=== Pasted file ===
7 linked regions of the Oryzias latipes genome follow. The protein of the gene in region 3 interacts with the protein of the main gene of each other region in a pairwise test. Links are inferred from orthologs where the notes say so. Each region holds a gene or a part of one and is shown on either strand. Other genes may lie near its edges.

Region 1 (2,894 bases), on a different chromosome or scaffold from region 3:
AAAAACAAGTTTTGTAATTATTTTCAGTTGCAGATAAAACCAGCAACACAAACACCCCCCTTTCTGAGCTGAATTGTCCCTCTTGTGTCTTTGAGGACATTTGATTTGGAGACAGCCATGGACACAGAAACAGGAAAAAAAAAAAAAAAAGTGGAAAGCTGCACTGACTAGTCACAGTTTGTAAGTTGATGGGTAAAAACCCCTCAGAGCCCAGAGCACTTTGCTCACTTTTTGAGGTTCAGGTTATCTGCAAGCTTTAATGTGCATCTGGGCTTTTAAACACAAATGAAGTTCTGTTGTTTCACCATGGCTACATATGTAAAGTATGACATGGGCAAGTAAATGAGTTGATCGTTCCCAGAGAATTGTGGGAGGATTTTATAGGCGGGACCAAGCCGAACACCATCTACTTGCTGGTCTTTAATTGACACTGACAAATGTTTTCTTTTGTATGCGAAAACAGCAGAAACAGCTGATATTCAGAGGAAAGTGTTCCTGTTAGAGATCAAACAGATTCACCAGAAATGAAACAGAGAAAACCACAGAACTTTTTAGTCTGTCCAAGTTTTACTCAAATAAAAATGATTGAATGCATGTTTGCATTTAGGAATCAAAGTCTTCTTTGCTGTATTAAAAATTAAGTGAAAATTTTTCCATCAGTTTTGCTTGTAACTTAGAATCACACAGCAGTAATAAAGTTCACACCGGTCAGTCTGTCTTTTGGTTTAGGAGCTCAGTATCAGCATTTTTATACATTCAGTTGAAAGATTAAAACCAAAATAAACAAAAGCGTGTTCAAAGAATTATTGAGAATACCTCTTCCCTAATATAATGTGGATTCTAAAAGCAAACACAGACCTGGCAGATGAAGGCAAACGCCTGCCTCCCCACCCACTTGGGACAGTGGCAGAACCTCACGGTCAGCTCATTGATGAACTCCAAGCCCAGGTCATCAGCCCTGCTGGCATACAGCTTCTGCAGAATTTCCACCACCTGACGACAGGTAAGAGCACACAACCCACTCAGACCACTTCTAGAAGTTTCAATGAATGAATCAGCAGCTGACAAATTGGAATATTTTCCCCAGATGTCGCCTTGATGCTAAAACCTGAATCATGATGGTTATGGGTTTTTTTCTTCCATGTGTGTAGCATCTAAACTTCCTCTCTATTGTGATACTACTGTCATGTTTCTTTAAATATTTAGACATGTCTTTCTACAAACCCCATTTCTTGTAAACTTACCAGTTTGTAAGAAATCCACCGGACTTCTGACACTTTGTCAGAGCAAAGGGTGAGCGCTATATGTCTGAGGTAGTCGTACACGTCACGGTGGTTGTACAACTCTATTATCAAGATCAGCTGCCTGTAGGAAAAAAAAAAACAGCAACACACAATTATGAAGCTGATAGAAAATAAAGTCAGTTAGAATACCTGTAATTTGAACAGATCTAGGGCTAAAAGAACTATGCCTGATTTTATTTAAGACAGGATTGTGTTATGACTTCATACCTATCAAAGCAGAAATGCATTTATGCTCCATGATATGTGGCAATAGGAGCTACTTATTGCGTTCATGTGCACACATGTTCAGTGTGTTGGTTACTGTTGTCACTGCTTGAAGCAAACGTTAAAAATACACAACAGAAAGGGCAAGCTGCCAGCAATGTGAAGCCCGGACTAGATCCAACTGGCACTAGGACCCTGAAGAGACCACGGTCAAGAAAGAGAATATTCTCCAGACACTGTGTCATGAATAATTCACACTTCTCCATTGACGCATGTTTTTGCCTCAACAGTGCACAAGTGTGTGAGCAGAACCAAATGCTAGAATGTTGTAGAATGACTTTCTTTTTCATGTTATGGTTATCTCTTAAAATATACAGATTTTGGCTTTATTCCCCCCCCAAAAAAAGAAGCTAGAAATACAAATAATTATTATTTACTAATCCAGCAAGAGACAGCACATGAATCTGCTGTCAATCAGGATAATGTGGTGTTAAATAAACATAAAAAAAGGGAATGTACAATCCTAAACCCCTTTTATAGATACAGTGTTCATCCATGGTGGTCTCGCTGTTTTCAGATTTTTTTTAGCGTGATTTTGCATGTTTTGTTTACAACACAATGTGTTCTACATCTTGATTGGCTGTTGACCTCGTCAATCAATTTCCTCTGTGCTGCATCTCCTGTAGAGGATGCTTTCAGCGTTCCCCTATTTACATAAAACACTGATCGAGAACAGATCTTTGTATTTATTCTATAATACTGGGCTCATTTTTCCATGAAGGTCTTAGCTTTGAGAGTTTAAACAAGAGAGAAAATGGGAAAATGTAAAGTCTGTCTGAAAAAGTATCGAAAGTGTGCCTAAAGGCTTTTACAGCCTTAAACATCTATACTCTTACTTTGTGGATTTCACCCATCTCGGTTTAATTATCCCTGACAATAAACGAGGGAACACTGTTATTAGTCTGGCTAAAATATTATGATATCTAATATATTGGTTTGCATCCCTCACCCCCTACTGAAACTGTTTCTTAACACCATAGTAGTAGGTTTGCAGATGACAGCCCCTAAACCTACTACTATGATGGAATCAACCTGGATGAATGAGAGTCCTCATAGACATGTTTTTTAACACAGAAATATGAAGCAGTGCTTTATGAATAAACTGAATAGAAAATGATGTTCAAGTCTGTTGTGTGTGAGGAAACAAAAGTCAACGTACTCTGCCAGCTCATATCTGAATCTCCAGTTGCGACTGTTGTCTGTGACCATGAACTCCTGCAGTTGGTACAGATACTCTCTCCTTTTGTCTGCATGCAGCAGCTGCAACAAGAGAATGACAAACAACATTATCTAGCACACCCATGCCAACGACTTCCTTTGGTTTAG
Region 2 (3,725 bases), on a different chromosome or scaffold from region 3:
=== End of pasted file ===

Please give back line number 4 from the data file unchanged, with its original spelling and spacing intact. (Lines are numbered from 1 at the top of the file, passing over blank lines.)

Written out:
Region 2 (3,725 bases), on a different chromosome or scaffold from region 3: